And the loss of every acre makes it more difficult for humans to tackle the rising temperatures. The loss of every wetland means that lesser carbon gets sequestered. And the destroyed wetlands also release the carbon trapped inside for centuries into the atmosphere.

For instance, when mangroves are cut down, they contribute 10% of the total emissions that are linked to deforestation. the mangroves are going down at the rate of 2% each year. Destruction of the peatlands causes the vegetation to decompose fast and release tons of greenhouse gases. So the destruction of areas that produce blue carbon hit us even harder.

Read: The Mangrove Forests Are The Vanguard Against Rising Seas And Much More

The destruction of the coastal ecosystem releases around 1.02B tons of CO2 into the atmosphere each year. That is about the annual emissions by Japan. It emphasizes the importance of the coastal ecosystems and the blue carbon that they sequester. Even though covering a much lesser area, the coastal ecosystem can bring in greater benefit than the forests in sequestering carbon. Jest cutting down the loss of coastal wetlands by 50% could bring down emission levels equal to that discharged by Spain every year.

Besides storing up on the blue carbon, the coastal ecosystems protect the livelihood of millions by ensuring clean water that helps in fishing and tourism. For instance, the peatlands of Alaska trap blue carbon and also yield food for the dwindling salmon stock.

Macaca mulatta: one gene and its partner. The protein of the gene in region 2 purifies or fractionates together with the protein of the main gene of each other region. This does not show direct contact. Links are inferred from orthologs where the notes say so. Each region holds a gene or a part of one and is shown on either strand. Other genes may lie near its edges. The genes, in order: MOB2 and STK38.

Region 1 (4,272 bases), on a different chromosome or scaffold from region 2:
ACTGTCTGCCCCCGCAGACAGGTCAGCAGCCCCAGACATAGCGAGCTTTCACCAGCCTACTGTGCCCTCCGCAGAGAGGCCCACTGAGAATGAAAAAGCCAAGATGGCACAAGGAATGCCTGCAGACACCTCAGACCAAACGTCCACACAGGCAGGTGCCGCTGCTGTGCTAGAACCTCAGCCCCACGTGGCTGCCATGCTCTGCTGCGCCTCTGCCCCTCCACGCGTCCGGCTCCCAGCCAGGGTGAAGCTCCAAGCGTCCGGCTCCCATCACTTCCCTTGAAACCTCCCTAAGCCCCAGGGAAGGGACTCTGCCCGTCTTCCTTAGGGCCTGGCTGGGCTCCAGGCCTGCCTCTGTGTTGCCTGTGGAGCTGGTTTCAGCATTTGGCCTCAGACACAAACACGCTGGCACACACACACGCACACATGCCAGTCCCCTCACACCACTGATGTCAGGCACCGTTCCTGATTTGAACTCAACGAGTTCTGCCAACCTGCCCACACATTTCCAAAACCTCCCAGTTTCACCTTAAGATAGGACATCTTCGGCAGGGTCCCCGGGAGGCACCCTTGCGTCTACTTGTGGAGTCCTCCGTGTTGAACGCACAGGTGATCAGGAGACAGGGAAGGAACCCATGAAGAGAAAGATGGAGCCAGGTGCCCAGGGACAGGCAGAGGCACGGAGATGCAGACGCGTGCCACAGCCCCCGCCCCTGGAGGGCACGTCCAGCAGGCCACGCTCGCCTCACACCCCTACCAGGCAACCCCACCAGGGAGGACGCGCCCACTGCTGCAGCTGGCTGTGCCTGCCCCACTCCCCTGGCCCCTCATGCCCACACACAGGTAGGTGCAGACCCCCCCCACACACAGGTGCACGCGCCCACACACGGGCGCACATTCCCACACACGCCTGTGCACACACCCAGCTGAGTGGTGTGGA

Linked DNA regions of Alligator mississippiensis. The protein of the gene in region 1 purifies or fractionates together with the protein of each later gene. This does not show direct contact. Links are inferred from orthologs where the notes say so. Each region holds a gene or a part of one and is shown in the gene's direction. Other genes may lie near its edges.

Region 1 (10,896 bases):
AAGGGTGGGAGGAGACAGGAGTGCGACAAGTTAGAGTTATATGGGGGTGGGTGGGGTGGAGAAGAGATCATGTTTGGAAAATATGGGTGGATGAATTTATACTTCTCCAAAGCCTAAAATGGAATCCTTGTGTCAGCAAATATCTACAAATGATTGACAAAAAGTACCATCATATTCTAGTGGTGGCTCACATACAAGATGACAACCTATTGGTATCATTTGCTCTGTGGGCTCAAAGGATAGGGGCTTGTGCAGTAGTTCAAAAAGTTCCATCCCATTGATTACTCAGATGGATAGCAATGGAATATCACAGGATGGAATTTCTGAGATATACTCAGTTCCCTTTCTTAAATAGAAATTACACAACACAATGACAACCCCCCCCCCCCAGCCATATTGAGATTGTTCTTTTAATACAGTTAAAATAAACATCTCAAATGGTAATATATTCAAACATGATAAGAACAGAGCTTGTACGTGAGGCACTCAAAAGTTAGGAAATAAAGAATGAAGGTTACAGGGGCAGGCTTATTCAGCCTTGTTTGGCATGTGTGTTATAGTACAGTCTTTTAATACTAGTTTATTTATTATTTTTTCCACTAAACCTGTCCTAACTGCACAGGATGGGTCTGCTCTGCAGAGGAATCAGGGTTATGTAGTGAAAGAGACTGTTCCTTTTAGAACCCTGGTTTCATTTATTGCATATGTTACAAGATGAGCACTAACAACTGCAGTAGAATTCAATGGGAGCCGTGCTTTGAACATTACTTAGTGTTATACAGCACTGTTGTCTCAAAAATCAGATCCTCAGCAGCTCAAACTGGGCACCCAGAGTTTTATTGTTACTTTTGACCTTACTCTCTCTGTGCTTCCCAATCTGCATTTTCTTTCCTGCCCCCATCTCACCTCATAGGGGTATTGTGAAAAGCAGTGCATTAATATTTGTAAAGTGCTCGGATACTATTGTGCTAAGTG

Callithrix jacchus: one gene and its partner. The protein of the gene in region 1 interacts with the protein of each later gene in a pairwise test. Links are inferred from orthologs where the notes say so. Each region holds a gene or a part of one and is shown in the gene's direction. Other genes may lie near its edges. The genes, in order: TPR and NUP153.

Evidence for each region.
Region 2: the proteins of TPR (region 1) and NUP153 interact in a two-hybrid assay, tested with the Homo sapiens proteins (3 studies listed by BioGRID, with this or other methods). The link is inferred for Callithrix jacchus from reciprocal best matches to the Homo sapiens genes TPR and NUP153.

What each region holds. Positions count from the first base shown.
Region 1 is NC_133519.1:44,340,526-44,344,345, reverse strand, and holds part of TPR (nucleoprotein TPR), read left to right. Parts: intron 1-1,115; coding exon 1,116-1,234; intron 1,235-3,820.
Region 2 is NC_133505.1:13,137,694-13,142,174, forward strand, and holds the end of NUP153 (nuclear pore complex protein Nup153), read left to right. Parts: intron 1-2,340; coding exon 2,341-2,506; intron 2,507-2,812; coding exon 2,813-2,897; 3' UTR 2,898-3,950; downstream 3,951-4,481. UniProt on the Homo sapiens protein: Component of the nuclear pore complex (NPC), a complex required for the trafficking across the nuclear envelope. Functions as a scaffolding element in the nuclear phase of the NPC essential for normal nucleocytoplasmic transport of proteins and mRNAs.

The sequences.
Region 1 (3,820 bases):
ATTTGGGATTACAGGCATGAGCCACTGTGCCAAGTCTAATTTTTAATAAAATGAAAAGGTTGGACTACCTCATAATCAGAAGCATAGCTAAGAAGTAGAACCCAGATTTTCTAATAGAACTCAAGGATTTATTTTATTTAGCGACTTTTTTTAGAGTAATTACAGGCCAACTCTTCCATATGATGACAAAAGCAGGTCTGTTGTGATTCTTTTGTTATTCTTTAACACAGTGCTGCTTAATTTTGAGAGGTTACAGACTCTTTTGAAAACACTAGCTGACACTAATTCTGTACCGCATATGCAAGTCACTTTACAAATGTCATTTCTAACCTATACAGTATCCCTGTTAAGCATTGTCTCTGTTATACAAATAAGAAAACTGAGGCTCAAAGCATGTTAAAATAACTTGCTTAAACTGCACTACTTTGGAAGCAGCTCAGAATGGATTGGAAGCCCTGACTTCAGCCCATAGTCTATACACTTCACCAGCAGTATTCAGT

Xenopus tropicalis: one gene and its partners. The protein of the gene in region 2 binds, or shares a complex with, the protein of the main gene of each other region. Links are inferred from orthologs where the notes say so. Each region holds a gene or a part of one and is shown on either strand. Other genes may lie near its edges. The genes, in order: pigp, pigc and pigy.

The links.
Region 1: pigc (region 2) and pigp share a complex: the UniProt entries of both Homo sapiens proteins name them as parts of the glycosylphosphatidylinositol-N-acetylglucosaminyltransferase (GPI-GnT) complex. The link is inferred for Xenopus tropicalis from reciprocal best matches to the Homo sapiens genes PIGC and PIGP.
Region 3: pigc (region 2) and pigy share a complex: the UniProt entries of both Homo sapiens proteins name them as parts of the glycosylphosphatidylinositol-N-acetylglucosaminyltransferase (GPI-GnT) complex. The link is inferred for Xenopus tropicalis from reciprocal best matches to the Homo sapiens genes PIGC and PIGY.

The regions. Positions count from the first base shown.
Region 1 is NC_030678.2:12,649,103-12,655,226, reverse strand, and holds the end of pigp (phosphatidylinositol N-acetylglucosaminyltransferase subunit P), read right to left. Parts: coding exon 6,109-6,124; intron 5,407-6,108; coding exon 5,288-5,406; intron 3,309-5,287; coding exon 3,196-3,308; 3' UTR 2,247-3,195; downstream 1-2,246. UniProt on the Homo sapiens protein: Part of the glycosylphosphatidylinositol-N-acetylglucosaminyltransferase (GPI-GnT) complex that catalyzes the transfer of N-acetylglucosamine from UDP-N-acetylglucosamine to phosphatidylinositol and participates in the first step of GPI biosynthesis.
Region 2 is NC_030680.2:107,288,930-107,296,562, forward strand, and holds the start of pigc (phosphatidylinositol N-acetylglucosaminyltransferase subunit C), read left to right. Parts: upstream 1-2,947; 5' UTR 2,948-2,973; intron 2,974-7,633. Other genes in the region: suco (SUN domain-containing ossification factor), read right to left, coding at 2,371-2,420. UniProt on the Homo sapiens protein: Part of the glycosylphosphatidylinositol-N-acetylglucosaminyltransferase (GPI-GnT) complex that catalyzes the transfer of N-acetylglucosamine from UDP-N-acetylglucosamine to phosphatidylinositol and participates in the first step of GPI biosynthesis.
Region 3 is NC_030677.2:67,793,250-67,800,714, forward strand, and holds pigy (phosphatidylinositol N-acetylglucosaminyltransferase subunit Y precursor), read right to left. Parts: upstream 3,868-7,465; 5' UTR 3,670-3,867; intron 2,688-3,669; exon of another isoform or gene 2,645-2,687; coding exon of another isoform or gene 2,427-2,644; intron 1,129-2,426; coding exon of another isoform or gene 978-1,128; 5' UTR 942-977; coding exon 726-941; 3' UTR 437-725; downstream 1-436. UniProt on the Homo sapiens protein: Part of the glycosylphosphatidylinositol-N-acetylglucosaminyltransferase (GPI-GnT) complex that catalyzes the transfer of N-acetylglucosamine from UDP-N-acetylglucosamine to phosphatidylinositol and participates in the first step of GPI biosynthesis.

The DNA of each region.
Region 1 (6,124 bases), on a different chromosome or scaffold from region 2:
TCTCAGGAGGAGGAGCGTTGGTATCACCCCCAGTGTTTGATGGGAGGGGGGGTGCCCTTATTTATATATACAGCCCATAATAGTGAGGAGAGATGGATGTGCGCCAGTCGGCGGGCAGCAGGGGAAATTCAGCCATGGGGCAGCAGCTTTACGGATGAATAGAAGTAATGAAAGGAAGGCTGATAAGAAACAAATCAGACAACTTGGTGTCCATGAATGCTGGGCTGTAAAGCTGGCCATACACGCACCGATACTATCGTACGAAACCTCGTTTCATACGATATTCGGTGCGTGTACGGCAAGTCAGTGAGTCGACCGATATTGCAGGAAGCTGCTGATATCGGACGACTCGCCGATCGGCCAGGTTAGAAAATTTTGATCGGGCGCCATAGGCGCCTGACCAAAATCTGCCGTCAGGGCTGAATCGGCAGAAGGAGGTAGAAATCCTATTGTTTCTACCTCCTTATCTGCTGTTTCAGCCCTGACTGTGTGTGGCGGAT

The Sundarban mangroves are one of the most diverse ecosystems on earth and home to the Royal Bengal tigers. Birds flying along the Pacific and Atlantic flyways get temporary shelter in the wetlands along the route. They are also home to the Louisiana black bear and the Florida panther. The wetlands also protect against erosion, flooding, and rising sea levels. Coasts protected by mangrove forests escaped the brunt of the 2004 tsunami.

But the primary importance of the wetlands remains in their ability to trap and retain blue carbon. Bringing down the release of greenhouse gas reduces the threat to the climate. Removing atmospheric carbon would remain a challenge even if emission levels miraculously went down to zero, and that is not going to happen soon.

blue carbon

Carbon sequestration has been invariably linked so far to reforestation, the preservation of the existing forests, and other solutions that concentrated on the land area. But the importance of blue carbon was felt from the last decade of the previous century as it became the center of study and protection efforts.

Read: Carbon Sequestration: The Last Hope To Deal With Global Warming?

Protecting the coastal ecosystem that helps in producing blue carbon remains more cost-effective and also effective than a land-based solution for sequestering carbon. Experts peg the cost of abating carbon dioxide from the mangrove forest to be below a ton.

Simple and cost-effective measures such as preventing nitrogen runoff into wetlands, primarily caused by agriculture, and restoring tidal flow could provide immediate and nonstop climate benefits, as against the unrelenting effort and time expended on land-based restoration efforts.

While tidal flow reduces methane and carbon dioxide from escaping from the wetlands, controlling nitrogen runoffs significantly diminishes the discharge of nitrous oxide also a greenhouse gas), and carbon dioxide into the atmosphere.